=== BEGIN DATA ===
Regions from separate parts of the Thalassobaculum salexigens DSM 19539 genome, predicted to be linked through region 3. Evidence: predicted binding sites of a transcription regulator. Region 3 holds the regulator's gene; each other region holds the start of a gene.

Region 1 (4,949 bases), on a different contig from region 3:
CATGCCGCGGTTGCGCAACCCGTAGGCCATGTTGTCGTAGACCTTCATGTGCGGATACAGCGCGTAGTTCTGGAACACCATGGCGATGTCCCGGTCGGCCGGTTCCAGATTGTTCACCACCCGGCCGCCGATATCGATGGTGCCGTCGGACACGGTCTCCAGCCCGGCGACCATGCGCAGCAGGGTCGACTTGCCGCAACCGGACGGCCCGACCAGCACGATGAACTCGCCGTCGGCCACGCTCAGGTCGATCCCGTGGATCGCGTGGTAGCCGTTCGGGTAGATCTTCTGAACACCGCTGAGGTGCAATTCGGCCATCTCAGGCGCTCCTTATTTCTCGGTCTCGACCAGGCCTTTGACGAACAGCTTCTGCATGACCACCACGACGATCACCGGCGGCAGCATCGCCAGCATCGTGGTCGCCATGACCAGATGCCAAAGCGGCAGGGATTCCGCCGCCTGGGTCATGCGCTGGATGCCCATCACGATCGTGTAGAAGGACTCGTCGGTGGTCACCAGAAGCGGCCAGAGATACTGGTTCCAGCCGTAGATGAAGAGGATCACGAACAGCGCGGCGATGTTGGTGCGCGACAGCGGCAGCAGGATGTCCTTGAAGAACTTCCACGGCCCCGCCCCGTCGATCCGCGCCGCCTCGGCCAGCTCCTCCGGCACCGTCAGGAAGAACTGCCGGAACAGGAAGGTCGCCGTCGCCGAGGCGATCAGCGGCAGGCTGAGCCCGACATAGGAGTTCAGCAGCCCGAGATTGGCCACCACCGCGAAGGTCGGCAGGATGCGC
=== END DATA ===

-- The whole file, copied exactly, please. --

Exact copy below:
Regions from separate parts of the Thalassobaculum salexigens DSM 19539 genome, predicted to be linked through region 3. Evidence: predicted binding sites of a transcription regulator. Region 3 holds the regulator's gene; each other region holds the start of a gene.

Region 1 (4,949 bases), on a different contig from region 3:
CATGCCGCGGTTGCGCAACCCGTAGGCCATGTTGTCGTAGACCTTCATGTGCGGATACAGCGCGTAGTTCTGGAACACCATGGCGATGTCCCGGTCGGCCGGTTCCAGATTGTTCACCACCCGGCCGCCGATATCGATGGTGCCGTCGGACACGGTCTCCAGCCCGGCGACCATGCGCAGCAGGGTCGACTTGCCGCAACCGGACGGCCCGACCAGCACGATGAACTCGCCGTCGGCCACGCTCAGGTCGATCCCGTGGATCGCGTGGTAGCCGTTCGGGTAGATCTTCTGAACACCGCTGAGGTGCAATTCGGCCATCTCAGGCGCTCCTTATTTCTCGGTCTCGACCAGGCCTTTGACGAACAGCTTCTGCATGACCACCACGACGATCACCGGCGGCAGCATCGCCAGCATCGTGGTCGCCATGACCAGATGCCAAAGCGGCAGGGATTCCGCCGCCTGGGTCATGCGCTGGATGCCCATCACGATCGTGTAGAAGGACTCGTCGGTGGTCACCAGAAGCGGCCAGAGATACTGGTTCCAGCCGTAGATGAAGAGGATCACGAACAGCGCGGCGATGTTGGTGCGCGACAGCGGCAGCAGGATGTCCTTGAAGAACTTCCACGGCCCCGCCCCGTCGATCCGCGCCGCCTCGGCCAGCTCCTCCGGCACCGTCAGGAAGAACTGCCGGAACAGGAAGGTCGCCGTCGCCGAGGCGATCAGCGGCAGGCTGAGCCCGACATAGGAGTTCAGCAGCCCGAGATTGGCCACCACCGCGAAGGTCGGCAGGATGCGC